for my examples it's a mixture of both. The change in case (from das to dem) will never fail you, but usually you can figure it out from the verb too. With verbs that don't imply motion, for example sein, schlafen, tragen, etc., you can be pretty sure that it will take the dative meaning, i.e. that it will mean "in the house" rather than "into the house," simply because it doesn't make sense "schlafen in das Kino" to sleep into the cinema, but it makes sense if its "schlafen in dem Kino," to sleep in the cinema.

Most prepositions do have set cases, though now that I think of it the ones that are used most often are the two-way ones. An example of a few that don't are gegen, against, and durch, through, both of which take the accusative case and will never take the dative. There are also some that take only the dative and never the accusative, for example zu, meaning to, and mit, with.

Es geht. Aber du sollst benutzen mehr als nur mich, weil ich kein Lehrer bin. I ch hoffe nur, dass ich habe dich nicht verwechselt.

Really, you seem more than good enough at German for the level you're at. I wouldn't worry too much, you'll get more used to it and hopefully your professor can teach you better than I can. Good luck on your test tomorrow!

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Basil wrote

Kein Problem! So accusative is just the direct object (and some prepositions which I'll get into later), the thing that's receiving the verb. I eat the pasta. The pasta is the direct object, and would be in the accusative case.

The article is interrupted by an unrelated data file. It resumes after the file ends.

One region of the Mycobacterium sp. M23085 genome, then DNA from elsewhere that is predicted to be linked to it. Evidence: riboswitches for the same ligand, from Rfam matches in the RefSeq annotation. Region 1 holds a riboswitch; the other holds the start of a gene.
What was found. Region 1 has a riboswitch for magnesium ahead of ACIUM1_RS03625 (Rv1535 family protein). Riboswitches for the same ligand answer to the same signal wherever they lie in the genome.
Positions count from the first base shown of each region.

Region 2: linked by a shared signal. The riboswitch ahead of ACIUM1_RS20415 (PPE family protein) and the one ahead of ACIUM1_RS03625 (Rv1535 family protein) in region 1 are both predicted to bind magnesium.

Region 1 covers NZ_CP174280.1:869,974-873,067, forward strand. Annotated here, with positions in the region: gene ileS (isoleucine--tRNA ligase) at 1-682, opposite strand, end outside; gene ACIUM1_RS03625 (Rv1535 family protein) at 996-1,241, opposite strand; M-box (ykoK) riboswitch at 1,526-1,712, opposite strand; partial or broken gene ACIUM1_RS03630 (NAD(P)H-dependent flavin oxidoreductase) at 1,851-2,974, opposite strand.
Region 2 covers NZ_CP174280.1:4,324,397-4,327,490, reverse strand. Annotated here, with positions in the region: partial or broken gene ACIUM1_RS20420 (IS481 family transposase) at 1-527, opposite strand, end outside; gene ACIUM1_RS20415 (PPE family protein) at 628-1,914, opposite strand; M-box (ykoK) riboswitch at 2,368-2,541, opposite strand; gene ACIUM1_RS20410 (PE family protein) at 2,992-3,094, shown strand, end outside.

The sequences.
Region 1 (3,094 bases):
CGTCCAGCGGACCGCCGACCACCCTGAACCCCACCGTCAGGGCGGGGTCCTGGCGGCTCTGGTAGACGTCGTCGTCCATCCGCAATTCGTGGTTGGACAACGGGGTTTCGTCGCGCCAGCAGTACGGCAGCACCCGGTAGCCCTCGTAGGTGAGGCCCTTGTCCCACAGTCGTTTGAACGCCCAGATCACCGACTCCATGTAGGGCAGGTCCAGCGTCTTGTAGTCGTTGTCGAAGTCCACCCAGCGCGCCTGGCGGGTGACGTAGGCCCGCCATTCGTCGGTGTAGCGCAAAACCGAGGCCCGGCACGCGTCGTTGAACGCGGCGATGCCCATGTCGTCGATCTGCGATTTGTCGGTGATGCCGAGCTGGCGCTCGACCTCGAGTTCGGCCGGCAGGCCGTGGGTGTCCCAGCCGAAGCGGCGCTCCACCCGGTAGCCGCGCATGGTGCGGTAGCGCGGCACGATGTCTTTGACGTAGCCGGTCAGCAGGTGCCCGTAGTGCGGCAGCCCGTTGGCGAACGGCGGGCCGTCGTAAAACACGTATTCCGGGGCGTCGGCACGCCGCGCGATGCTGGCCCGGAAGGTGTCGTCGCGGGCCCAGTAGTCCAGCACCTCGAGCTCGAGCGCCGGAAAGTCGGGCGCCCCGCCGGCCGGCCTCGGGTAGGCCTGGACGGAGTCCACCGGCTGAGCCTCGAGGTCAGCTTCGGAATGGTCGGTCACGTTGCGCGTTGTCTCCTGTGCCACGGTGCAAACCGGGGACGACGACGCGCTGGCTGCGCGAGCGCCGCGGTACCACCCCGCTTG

The dative case is used for the indirect object (and also prepositions), which is the receiver of something. It's a bit harder to explain. In the sentence "I give a book to the boy," the book is accusative, and the boy is in the dative, cause the boy is the indirect object.

For prepositions, there a a few which can use either the dative or the accusative. These are called two way prepositions, and the distinction is generally that with the accusative, it implies motion, and with the dative, it's generally standing still. there are ten of these prepositions, which are: in, an, auf, hinter, neben, entlang, über, unter, vor, and zwischen. As said before, the difference in case marks a difference in meaning between these. For example, "Ich gehe in das Kino" is I'm going into the cinema, because Kino is in the accusative case. "Ich bin in dem Kino" is I am in the Cinema, because Kino is in the dative case. Worst comes to worst and you can't remember which is which, english is kinda nice in that a lot of them have roughly the same translation either way. Sure, there is technically a difference between I go into the Cinema (accusative) and I go in the cinema (dative), but they're very similar and I doubt any teacher would take points off if you just used the dative translation, cause into and in are basically synonyms these days.